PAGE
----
According to the results of the annual report of the Organization for Economic Co-Operation and Development (OECD) on the skills of 15-year-old students in the fields of mathematics, natural sciences and reading, Greece ranks 42nd in 2012 from a total of 65 countries, ranking fourth… in the least successful European countries!
The OECD Program for the International Student Assessment (PISA) Study, which in 2012 comprised approx. 510,000 students aged 15-16 years from the 34 member-states of the OECD as well as partners from 31 countries, reports that the EU as a whole lags considerably in mathematics. In the fields of natural sciences and reading comprehension the results are more encouraging.
As for Greek students, their performance level dropped 17 places this year, falling from 25th to 42nd place. The percentage of 15-year-old Greek students with low performance in reading comprehension, mathematics and natural sciences increased vastly during the last three years. The percentage of Greek low-achievers is higher than the EU average in all three skills and particularly in reading.
While Greece, Hungary, Slovakia, Finland and Sweden count more low-achievers, ten EU member-states (Bulgaria, Czech Republic, Germany, Estonia, Ireland, Hungary, Latvia, Austria, Poland and Romania) have made significant progress in reducing this percentage. The Study also reveals that EU member-states performed better than the United States, but both come behind Japan.
The objective of these numbers published by the OECD is to get the percentage of students with low performances in all three skills below 15% by 2020. The OECD analysis emphasizes that policies in order to be more effective, have to focus on improving primary and secondary education. “After the school grades, it is usually too late to compensate for lost school opportunities,” underlines the report.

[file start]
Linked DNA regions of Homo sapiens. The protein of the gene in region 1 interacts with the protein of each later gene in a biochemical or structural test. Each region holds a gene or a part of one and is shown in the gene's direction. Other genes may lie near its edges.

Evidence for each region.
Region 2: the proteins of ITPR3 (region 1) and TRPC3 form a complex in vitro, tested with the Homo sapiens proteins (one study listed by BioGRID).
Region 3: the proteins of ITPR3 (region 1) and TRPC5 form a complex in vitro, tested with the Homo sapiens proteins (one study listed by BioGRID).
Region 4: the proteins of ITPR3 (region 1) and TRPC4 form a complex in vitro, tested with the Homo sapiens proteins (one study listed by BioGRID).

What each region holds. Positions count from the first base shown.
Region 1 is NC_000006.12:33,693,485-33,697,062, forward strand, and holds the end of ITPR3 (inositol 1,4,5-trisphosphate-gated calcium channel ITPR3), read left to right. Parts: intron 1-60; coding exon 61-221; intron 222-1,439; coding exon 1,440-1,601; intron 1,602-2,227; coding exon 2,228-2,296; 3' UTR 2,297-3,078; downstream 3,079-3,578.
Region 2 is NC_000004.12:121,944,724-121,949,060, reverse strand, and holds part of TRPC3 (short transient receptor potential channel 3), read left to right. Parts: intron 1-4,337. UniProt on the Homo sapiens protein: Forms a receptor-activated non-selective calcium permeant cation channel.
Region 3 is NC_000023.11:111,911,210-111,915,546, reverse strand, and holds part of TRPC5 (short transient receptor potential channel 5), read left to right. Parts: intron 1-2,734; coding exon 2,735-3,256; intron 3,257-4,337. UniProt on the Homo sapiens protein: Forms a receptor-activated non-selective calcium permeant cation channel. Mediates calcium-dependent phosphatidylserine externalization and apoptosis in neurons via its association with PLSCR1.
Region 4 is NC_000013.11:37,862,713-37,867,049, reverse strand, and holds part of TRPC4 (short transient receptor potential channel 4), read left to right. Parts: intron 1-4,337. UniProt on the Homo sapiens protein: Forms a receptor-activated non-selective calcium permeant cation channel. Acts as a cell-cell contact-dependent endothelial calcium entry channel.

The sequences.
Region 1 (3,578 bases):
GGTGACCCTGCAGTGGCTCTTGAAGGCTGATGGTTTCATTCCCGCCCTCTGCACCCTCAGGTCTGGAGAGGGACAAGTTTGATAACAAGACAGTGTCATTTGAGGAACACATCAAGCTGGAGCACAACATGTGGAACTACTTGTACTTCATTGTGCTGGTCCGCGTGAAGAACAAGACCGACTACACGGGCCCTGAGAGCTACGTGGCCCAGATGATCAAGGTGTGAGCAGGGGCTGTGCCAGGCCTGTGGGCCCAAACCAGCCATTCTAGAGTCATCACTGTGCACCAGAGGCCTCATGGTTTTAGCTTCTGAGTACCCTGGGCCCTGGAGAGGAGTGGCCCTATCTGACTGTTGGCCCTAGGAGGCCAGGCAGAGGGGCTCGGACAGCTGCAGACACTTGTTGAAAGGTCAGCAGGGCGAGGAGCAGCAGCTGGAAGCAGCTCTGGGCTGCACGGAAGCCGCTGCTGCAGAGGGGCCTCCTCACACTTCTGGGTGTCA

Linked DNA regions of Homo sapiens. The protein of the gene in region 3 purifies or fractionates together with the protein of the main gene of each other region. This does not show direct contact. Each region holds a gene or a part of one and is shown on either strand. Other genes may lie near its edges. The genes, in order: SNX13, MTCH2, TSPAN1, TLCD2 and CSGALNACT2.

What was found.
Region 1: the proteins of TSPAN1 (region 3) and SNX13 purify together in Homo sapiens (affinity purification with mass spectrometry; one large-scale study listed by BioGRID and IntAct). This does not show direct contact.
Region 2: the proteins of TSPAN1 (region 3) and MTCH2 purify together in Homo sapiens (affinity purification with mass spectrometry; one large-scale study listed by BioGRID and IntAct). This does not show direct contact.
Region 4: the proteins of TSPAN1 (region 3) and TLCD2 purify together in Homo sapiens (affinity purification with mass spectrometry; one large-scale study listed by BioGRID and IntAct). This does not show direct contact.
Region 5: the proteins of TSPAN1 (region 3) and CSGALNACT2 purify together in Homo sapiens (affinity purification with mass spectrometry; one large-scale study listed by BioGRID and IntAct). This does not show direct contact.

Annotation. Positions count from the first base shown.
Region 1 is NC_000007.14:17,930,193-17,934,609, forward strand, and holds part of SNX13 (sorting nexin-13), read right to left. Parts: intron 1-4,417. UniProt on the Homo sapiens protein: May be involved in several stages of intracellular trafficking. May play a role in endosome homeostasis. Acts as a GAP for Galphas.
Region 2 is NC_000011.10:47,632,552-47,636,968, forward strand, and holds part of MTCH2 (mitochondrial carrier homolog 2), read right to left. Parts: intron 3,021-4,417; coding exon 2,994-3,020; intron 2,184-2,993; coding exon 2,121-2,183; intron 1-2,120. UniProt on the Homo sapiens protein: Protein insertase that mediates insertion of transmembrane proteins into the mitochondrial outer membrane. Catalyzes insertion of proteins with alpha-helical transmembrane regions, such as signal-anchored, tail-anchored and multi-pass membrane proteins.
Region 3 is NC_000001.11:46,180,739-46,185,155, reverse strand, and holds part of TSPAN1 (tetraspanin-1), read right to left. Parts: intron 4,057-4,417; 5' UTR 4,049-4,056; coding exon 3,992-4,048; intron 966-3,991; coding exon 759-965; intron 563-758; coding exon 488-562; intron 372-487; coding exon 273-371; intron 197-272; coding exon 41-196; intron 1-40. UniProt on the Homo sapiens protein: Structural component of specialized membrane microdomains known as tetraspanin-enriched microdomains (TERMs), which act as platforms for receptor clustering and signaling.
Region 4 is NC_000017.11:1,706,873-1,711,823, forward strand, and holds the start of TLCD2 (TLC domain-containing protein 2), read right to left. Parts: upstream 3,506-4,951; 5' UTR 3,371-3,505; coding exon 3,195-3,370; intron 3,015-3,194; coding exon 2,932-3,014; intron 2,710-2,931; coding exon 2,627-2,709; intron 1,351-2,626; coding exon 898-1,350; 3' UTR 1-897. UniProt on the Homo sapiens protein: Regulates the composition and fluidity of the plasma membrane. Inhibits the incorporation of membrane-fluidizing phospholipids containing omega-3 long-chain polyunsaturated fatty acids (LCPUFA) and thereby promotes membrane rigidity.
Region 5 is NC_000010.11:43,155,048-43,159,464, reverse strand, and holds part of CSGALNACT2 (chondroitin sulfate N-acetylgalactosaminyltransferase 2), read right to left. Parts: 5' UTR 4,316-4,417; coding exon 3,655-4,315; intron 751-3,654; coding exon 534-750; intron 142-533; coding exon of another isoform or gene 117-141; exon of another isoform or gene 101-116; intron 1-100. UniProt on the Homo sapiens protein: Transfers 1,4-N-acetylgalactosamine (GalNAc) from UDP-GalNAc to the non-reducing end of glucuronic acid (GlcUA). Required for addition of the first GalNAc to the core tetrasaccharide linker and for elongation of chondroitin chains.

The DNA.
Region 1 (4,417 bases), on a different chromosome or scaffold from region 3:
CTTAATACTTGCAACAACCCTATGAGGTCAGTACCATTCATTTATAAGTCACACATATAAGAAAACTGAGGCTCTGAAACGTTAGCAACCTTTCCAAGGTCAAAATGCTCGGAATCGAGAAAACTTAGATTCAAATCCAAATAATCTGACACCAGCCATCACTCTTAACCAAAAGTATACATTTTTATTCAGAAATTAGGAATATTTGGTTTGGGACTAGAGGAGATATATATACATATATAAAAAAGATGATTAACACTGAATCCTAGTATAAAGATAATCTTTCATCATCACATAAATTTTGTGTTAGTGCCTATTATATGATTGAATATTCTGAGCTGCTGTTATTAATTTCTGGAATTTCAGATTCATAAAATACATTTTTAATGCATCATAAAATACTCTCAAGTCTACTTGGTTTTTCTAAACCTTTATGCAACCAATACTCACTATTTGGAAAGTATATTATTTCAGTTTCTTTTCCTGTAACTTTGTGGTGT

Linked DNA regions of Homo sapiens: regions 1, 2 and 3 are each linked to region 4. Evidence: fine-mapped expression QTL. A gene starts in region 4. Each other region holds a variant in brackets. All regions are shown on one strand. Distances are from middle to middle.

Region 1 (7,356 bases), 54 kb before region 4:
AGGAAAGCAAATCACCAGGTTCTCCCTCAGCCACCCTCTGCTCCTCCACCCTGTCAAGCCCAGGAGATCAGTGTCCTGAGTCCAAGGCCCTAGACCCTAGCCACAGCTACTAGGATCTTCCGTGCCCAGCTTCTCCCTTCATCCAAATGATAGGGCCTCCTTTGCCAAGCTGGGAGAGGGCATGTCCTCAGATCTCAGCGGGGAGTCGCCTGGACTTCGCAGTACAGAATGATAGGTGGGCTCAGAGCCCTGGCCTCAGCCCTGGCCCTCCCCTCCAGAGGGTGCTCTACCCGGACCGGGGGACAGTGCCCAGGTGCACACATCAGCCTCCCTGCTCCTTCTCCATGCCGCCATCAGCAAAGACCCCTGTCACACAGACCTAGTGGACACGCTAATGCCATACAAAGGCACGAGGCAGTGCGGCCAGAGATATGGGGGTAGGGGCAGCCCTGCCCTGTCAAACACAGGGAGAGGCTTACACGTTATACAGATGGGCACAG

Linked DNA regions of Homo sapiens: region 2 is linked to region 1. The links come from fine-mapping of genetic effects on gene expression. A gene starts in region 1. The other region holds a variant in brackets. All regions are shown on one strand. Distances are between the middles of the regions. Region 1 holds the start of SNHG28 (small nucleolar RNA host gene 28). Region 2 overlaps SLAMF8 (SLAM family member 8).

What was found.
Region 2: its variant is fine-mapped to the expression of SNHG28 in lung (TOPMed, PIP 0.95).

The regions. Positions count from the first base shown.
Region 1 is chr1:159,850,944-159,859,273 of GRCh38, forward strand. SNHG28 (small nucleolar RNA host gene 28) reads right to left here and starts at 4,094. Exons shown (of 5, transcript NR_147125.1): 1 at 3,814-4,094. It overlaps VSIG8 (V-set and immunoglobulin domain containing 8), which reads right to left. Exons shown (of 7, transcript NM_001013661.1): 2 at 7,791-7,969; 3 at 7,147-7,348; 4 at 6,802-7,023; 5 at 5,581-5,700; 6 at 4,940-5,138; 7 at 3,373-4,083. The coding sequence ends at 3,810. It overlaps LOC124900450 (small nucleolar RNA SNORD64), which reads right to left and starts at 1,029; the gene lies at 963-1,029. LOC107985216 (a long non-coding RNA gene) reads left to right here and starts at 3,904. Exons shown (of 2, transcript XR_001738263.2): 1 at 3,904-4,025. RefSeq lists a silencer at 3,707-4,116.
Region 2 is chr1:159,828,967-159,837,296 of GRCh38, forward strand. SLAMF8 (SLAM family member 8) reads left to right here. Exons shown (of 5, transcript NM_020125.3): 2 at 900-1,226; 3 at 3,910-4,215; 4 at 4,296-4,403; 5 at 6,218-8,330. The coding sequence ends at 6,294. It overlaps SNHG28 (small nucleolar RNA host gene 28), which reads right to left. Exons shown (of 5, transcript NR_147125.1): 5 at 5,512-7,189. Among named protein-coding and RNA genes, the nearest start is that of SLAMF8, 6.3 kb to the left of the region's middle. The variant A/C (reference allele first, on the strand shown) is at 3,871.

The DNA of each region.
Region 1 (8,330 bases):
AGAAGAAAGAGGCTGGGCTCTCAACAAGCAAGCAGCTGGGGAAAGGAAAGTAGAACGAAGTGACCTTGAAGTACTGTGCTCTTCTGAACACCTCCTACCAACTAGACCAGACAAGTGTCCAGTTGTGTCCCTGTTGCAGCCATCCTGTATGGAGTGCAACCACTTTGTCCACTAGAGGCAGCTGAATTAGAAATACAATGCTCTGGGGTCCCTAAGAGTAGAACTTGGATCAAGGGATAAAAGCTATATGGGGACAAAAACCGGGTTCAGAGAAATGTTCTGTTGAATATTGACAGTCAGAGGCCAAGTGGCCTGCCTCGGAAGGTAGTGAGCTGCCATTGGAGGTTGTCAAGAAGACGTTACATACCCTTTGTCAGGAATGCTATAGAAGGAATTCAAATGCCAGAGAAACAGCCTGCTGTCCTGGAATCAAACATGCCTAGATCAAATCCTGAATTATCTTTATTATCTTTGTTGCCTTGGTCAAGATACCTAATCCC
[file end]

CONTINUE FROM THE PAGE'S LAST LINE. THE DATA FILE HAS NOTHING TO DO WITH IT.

The same analysis also points out that gender, early childhood education and the socioeconomic status of students are important parameters for their performance.
15-year-old girls perform better on average than boys, while the percentage of low-achieving boys is very rapidly growing.
The percentage of Greek children having difficulty understanding mathematics is more than double among children who have not attended kindergarten or any pre-school education.
Those who come from low-income households are more likely to be low-achievers in mathematics, natural sciences and reading.
In general, the performance of students in Greece has become worse in all three skills during the last three years and has not improved during the last decade. The OECD report also comments on the fact that there is a large gap between performances in native Greek students and immigrant children of first and second generation.
(Edited by Konstantinos Menzel)